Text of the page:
LB 200 - Liberal Arts Research Methods

  • 1 credit

This 16-week one-credit course is designed as a foundations course for all liberal arts majors. Its purpose is to introduce the standard research methods, tools, strategies, and citation formats appropriate for the liberal arts disciplines. Equally we shall examine in brief the philosophical and disciplinary reasons/needs for research in an academic environment.

Learning Outcomes

  • 1. Students learn the value of (and the reasons/needs for) scholarly research.
  • 2. Students learn how to choose, explore and refine research topics.
  • 3. Students learn to develop strong research frameworks and sound strategies for organizing and mastering their research.
  • 4. Students learn what sources are (both print and digital) and how they might employ them successfully as support for argumentation.
  • 5. Students learn what a citation style is and how to employ one in a research article.
  • 6. Students learn how to use library resources (e.g., scholarly journals and periodicals, primary and secondary sources, electronic sources).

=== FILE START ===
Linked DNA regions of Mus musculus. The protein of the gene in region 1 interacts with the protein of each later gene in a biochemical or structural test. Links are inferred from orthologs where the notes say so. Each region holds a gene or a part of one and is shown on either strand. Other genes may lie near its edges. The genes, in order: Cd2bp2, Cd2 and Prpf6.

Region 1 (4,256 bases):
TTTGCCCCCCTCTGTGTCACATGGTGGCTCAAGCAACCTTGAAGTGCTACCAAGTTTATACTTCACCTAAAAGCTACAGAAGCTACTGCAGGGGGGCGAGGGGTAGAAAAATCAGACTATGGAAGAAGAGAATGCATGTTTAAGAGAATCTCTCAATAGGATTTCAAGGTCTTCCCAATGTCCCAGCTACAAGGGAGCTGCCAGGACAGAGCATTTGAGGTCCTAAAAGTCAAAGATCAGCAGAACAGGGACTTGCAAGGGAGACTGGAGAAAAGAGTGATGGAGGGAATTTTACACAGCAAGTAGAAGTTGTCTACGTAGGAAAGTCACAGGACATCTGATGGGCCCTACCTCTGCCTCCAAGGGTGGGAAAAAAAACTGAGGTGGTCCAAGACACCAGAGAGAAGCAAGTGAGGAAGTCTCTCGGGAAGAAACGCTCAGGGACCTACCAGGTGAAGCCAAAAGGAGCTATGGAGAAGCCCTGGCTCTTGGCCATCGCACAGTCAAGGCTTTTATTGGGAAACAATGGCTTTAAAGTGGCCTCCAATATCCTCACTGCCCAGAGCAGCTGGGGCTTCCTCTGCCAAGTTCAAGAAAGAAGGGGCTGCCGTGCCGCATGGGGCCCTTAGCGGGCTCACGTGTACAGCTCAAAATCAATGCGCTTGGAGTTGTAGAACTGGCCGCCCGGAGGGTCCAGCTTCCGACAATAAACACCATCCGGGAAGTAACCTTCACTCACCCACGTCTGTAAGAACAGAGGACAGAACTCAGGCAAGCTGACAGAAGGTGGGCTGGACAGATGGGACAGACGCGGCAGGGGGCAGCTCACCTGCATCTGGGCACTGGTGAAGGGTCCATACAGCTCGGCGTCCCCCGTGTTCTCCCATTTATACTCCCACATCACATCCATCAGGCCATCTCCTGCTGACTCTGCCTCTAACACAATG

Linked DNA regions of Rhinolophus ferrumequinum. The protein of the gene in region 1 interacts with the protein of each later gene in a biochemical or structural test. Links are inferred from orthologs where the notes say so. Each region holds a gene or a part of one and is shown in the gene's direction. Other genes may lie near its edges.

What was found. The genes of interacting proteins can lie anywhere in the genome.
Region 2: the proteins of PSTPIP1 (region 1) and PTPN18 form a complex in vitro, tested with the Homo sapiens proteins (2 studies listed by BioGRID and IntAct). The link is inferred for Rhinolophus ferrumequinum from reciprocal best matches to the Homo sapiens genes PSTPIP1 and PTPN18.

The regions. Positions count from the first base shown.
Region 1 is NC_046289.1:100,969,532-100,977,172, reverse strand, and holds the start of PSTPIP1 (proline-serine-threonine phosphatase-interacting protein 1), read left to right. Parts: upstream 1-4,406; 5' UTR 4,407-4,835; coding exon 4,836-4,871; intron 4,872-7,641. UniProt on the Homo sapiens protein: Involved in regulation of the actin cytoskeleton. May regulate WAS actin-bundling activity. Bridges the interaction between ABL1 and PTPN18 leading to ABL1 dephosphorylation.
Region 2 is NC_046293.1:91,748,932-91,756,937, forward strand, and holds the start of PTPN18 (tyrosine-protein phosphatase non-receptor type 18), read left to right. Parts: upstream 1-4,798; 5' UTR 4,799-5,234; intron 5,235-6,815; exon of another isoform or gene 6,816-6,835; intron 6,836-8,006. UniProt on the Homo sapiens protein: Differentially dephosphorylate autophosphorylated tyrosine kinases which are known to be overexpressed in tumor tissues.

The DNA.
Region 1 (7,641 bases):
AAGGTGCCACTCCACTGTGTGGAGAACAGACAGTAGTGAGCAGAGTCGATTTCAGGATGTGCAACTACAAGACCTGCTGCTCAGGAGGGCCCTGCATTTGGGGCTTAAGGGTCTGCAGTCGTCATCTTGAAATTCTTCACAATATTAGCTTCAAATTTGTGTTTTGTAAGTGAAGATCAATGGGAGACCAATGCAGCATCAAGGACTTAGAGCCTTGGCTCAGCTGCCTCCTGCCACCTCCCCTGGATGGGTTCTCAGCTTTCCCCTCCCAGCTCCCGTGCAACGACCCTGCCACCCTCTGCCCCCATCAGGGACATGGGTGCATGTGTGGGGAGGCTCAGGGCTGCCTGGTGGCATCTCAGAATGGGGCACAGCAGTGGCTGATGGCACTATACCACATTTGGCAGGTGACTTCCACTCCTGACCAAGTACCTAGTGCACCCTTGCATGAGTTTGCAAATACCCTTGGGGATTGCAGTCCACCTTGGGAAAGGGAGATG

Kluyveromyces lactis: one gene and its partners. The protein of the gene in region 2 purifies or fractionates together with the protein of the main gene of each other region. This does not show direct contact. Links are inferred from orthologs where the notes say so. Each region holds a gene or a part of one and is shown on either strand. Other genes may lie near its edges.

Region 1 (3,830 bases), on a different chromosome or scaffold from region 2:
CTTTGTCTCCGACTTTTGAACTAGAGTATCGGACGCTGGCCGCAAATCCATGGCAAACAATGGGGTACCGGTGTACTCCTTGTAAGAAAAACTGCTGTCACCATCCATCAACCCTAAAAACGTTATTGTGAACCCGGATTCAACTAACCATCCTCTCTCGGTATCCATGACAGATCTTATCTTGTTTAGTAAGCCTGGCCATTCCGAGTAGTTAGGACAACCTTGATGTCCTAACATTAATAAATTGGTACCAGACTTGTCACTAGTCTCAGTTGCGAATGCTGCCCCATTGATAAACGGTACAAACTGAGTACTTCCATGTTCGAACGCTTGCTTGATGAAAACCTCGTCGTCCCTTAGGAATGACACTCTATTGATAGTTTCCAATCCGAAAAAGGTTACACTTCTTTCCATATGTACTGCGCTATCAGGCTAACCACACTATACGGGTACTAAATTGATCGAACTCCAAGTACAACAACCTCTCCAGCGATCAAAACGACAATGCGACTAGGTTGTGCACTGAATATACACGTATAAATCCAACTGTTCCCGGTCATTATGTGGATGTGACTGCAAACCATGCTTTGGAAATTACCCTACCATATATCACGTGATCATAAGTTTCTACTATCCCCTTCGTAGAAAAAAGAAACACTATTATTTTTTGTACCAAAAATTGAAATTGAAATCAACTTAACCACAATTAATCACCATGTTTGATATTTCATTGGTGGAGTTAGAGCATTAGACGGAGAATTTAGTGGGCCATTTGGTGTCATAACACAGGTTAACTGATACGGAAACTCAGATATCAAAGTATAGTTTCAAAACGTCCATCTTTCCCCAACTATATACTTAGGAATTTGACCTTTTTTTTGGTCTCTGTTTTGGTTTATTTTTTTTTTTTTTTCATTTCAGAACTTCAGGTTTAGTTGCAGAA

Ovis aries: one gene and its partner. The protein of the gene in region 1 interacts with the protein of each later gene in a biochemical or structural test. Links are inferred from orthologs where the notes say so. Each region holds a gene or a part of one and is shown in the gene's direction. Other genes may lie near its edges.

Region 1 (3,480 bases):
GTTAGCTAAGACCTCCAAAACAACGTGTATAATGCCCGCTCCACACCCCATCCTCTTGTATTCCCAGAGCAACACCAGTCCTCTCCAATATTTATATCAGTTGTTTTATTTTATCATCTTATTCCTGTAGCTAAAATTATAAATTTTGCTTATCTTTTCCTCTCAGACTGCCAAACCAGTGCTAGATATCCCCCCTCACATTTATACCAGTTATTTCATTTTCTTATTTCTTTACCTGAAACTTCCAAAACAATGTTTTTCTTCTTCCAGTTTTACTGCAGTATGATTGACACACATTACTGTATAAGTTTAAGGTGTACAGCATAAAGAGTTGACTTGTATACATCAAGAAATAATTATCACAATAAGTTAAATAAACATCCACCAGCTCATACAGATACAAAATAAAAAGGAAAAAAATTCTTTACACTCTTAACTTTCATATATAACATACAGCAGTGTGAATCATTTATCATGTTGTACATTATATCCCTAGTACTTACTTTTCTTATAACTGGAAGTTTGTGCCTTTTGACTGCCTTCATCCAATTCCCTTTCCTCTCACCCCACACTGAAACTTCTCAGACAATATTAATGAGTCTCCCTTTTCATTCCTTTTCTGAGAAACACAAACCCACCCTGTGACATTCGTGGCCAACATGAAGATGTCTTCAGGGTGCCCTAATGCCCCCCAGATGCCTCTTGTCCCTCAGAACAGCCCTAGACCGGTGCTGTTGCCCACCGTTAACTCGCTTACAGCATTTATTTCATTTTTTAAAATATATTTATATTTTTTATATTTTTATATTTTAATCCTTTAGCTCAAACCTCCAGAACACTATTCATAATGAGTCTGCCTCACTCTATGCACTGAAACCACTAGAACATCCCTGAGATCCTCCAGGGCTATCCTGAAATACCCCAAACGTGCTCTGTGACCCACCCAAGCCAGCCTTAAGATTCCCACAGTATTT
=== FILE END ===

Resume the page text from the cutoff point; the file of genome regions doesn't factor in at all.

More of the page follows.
• 7. Students learn how to utilize an annotated bibliography as both a knowledge generating tool and a documentation resource.

Important Information

Course texts are subject to change. Please contact the professor (via email) before purchasing texts--or wait until the first day of class.

Textbook and Materials

Textbooks and materials can be purchased at the CSU Bookstore unless otherwise indicated.

Required

  • The Craft of Research, 3rd Ed.
    Booth, Wayne C., Colomb, Gregory G., and Williams, Joseph M.
    ISBN: 978-0226065663

Instructors

Brian Hull

brian.hull@colostate.edu

Brian Hull earned his M.A. in English literature here at Colorado State University in 2010. He specialized in African American literature and wrote his master's thesis on the playwright August Wilson. While earning the degree, he taught two sections of CO 150 College Composition. Hull then went on to teach American Civilization at Universite le Mirail in Toulouse, France from 2010-2011. He has lived over three years in France on two separate occasions, teaching English at the university level while working as a professional musician.

As a professor of world literature, Hull brings his fluency in both French and Spanish languages and cultures into class discussions to enrich the texts in translation. As a musician, Hull also incorporates musical tradition as yet another thread in the complex tapestry that can help enrich our understanding of the classics of world literature.

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